If your average balance is less than £5,000 there are also some great deals to be had, which beat the Vantage account. A&L’s Premier Direct account pays 8.5% on balances up to £2,500 for the first 12 months. It then drops to one percentage point below Bank rate, giving a ‘go to’ rate of 4%. You only earn 0.1% on anything above £2,501 however.

Lloyds also has another current account which is better value than Vantage on smaller balances. Its Classic Plus account pays 4% on balances up to £2,500, although as with A&L you earn just 0.1% on anything above.

It is therefore important to look beyond the headline rate when comparing current account deals and think about how you use your account. Rather than focusing on the amount you pay in each month, think about how much on average, you keep in there.

Other options for large account balances
Another thing to remember is that your current account is not the best place to keep large amounts of money: even if it is paying a decent rate, you can probably get better in a savings account. Therefore, work out how much you need each month and transfer any surplus money into a separate high interest savings account – and many accounts are easily accessible so you will be able to move money back into your current account in months when your outgoings are higher than normal.

The leading easy access accounts are paying in excess of 6%, with Kaupthing Edge offering the highest rate at 6.55% on balances up to £2million. There are no withdrawal restrictions so you can get at your money whenever you want.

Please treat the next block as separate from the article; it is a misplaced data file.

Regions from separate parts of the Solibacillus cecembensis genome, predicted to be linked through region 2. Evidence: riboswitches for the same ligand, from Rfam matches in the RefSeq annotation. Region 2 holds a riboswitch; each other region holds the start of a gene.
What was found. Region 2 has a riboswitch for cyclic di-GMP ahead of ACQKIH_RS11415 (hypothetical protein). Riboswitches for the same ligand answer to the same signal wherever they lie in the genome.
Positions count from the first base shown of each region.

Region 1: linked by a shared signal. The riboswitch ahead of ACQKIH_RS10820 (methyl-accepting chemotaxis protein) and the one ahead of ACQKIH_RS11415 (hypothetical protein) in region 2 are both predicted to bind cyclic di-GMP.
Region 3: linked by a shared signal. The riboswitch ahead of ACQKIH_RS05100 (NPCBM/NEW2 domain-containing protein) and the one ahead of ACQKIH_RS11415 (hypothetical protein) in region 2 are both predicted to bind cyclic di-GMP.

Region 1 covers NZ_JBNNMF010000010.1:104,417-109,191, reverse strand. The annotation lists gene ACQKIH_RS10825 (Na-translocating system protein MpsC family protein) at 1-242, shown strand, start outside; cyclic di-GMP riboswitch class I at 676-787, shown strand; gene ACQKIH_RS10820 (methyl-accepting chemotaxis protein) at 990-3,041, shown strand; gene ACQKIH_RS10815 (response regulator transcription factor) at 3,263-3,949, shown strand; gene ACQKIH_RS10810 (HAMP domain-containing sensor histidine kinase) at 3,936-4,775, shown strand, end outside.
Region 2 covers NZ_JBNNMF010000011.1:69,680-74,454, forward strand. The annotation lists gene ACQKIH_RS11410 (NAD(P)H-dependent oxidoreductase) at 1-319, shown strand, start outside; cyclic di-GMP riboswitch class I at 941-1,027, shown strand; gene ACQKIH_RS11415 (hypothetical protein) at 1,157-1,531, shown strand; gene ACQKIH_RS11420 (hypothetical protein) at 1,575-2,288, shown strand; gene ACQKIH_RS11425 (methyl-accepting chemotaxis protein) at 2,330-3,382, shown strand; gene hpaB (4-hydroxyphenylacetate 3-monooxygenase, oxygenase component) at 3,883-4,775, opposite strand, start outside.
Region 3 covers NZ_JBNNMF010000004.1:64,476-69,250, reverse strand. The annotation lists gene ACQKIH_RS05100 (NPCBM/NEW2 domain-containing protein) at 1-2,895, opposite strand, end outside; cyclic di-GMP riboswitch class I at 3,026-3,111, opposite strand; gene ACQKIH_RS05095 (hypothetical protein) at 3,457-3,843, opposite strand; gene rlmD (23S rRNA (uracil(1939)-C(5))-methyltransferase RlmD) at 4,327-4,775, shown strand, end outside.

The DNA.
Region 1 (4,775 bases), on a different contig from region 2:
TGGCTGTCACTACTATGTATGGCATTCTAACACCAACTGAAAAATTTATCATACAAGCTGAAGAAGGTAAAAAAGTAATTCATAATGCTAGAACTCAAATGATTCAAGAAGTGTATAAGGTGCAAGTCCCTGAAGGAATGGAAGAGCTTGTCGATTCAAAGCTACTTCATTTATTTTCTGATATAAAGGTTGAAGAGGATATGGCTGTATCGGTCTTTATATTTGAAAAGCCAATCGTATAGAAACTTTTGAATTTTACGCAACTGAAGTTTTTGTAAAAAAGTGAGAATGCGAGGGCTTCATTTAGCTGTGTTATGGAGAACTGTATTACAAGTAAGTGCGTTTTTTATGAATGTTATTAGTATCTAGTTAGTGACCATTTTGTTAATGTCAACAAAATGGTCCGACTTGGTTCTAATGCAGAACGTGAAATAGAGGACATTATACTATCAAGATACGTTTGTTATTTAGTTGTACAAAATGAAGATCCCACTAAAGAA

You can earn even more if you have any savings you can afford to lock away. The ICICI Hisave Fixed Rate Account pays 7.20%. The rate is fixed for a year and you cannot access your funds during that time. There is no maximum investment limit although you must pay in at least £1,000 and no additional deposits can be made after the account has been opened.

What if you don’t have a large balance?

If you regularly go into the red the in-credit interest rate on a current account isn’t your greatest concern. Instead you should focus on finding the best overdraft rate.

In this category the Alliance & Leicester Premier Account is appealing with a 12 month 0% overdraft, plus a £100 bonus if you switch to it and a 1% in-credit interest. You must apply for this deal online to secure the £100 for switching. After the first year’s 0% deal, A&L charges 50p for each day you have a negative balance up to a maximum of £5 a month. These overdraft terms also apply to the A&L Premier Direct deal.

Abbey also offers a free overdraft for 12 months as long as you apply for its Preferred Overdraft Rate account. After a year the overdraft rate increases to 12.9%.

Whether you run your current account in credit or are regularly overdrawn, if you are one of the millions of consumers who have never switched accounts, the chances are you’re needlessly missing out on competitive rates. Use our current account comparison tool and find a deal that’s right for you.